This article was first published in FutureScot on 1 December 2022.
The difference between the adoption and deployment of Internet of Things (IoT) technologies pre and post-Covid-19 pandemic has been quite remarkable. While just a few years ago we were mainly talking about concepts for using IoT, now we are beginning to see large scale roll outs of devices and the technology being used to transform product and service delivery.
It should be no surprise then that more consumers and businesses are using IoT devices than ever before. A recent Kaspersky report found that 64% of companies used IoT technologies during 2021, increasing 3% on the previous year.
As the number of IoT devices grows, so do the range of reasons behind how and why they are used, as well as the inevitable challenges that come with mass deployment of any technology. Much of that is what informs the five trends we expect to characterise next year:
- Greater focus on IoT cyber security
Some IoT vendors have been criticised in the past for failing to install satisfactory security controls on devices. But, this will change in the UK with the expected passing of the Product Security and Telecommunications Infrastructure (PSTI) Bill during 2023.
Currently in its final stages, the Bill will ensure that manufacturers, importers, and retailers cannot sell products that do not meet required cyber security standards. Safely navigating this coming legislative change is one of the core support elements CENSIS offers to companies embarking on IoT design and implementation.
Additionally, organisations like IASME have rolled out a specialised IoT certification scheme to help manufacturers demonstrate their products comply with best-practice security.
- More processing at the edge
Edge processing is where IoT meets machine and artificial intelligence. It means that IoT data is gathered and processed ‘at the edge’ of a device, rather than sending the data up to the cloud with the resulting time lag.
While edge processing has been known and talked about for years, it has yet to really take off commercially. It is, however, on the radar of the R&D teams of network providers who are beginning to see congestion on their infrastructure. With the predicted growth in IoT devices, this issue is only going to get worse, and more data processing will need to take place closer to where it is collected.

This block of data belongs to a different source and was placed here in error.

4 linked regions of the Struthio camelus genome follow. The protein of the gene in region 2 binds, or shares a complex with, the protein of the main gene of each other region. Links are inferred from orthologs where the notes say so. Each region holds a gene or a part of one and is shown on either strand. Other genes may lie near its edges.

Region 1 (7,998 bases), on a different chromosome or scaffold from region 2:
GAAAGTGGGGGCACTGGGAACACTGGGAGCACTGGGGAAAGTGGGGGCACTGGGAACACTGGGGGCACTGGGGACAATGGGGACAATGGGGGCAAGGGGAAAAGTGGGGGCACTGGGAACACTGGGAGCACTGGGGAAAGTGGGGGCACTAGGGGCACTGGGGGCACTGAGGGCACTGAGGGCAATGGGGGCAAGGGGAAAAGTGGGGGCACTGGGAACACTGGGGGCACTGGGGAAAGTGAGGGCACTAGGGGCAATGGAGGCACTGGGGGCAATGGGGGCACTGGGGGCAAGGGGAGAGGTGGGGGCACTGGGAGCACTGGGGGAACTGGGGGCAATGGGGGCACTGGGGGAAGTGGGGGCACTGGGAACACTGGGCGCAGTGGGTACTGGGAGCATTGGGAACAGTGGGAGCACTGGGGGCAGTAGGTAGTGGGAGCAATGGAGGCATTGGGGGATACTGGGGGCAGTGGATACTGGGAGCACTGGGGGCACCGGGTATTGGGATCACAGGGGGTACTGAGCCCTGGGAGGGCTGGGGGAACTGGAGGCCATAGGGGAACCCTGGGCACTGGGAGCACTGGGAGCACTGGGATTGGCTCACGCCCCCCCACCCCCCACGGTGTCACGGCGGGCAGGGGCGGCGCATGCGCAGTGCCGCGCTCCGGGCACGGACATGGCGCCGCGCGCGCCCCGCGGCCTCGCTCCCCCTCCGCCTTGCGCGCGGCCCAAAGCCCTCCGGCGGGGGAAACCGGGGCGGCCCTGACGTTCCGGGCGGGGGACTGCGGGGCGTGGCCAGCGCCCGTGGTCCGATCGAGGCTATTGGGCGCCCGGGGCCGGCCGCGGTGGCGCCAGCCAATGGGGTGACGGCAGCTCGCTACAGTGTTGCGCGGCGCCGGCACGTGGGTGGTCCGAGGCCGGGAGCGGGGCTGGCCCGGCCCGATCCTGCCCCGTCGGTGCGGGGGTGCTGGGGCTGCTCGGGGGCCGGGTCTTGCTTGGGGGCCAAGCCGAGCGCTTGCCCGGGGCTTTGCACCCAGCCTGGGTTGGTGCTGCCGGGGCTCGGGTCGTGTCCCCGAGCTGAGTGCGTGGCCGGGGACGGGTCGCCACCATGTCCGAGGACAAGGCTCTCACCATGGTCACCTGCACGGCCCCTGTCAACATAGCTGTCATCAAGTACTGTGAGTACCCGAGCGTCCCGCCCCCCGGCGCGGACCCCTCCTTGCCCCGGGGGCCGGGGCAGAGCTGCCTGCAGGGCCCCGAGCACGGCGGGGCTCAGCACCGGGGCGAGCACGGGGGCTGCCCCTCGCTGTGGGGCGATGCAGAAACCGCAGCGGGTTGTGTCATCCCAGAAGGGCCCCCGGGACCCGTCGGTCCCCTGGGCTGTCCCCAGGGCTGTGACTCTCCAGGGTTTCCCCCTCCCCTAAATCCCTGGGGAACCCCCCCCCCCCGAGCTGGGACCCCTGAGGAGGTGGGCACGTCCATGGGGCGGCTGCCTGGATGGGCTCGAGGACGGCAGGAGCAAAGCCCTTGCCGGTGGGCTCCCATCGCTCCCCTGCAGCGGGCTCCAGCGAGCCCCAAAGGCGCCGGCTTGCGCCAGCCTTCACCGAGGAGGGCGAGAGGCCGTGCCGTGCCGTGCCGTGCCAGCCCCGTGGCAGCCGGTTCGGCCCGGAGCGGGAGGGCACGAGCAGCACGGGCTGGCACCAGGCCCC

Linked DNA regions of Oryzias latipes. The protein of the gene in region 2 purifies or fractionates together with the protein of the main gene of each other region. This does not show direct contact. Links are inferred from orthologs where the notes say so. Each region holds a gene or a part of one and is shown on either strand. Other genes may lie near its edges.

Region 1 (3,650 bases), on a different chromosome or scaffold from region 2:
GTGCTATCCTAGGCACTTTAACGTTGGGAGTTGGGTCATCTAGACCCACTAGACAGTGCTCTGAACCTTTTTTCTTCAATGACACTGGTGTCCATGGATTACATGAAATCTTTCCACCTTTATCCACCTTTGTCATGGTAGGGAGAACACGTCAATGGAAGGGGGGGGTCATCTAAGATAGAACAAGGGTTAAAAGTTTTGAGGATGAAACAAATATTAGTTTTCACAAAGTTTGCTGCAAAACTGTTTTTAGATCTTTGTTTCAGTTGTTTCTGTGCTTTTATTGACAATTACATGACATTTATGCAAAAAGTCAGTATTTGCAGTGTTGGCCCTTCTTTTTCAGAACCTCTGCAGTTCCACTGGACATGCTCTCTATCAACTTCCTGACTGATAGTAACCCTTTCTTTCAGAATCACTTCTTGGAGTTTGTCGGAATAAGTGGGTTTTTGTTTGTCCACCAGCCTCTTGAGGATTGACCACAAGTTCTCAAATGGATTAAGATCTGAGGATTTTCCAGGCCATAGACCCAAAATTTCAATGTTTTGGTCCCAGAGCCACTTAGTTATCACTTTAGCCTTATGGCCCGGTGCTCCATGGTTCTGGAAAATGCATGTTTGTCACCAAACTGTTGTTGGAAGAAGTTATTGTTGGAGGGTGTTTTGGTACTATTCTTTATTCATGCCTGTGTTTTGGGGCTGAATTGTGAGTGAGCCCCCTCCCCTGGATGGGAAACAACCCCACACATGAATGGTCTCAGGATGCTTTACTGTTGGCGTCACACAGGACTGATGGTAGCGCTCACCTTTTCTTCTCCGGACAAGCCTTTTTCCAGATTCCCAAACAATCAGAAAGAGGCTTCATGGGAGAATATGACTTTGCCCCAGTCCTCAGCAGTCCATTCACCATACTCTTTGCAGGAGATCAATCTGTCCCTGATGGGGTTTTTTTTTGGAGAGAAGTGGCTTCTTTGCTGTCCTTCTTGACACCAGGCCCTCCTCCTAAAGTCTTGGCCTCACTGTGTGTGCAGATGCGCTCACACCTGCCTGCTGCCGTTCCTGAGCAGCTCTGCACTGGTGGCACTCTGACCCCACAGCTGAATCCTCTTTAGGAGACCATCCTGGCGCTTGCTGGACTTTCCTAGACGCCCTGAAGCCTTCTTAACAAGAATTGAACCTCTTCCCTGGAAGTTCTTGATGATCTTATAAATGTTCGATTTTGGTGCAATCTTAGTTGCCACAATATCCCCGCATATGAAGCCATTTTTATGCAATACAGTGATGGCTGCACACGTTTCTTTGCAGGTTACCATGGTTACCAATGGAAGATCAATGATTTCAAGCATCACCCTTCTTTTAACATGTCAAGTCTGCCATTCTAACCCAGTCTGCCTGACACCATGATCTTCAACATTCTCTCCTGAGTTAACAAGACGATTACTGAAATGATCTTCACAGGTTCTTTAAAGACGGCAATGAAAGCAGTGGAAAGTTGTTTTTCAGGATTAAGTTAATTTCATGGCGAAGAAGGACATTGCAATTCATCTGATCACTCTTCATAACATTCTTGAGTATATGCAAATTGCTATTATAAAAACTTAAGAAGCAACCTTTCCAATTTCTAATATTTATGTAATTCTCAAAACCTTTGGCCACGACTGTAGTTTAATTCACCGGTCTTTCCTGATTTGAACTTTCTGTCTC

- The rise of MIoTY
Designed by the team at Fraunhofer IIS, the company behind the world’s first MP3 player, MIoTY is a new low-power, wide-area network (LPWAN) protocol purpose-built for massive industrial and commercial IoT deployment.
By 2026, billions of devices will be connected to the internet, sending data in parallel to one another. A huge increase in data traffic could lead to interference issues and the possible loss of data.
MIoTY’s unique telegram-splitting technology means devices will be less susceptible to interference, while the system will still offer the range, reliability, and battery life we expected from LPWAN technology. As a result, we expect to see MIoTy’s technology deployed across the UK, including in Scotland.
- Satellite IoT will blast off
IoT services provided by networks of satellites as a means of connecting to the internet will grow next year. An alternative to cellular or LPWAN, satellite IoT is particularly good for providing coverage in rural and remote areas for use cases like monitoring energy pipelines and infrastructure assets or delivering agriculture or aquaculture operations.
With plenty of bandwidth available, this an enabling technology that is set to help pave the way for the predicted scaling up and mass deployment of IoT in 2023. IoT connectivity from satellites adds another layer of resilience, as the system is no longer reliant on traditional backhaul technologies that can be vulnerable to disruption. To take a recent example, the break in an undersea cable that caused serious disruption to landline, internet, and mobile services in Shetland in October 2022.
- Truly ‘smart’ energy monitoring
More IoT technologies to help tackle rising fuel bills – both domestic and commercial – will emerge next year. Scottish SMEs, such as iOpt, already have systems that provide real-time asset monitoring to help maintain warm and healthy homes.
Already adopted by several local authorities and housing associations, we predict we will see more of these kinds of devices fitted – particularly in social housing. On the commercial side, we expect more work to be carried out to offer truly flexible energy tariffs and intelligent controls, so that energy-intensive work can be scheduled during the times of the day when energy tariffs are cheaper.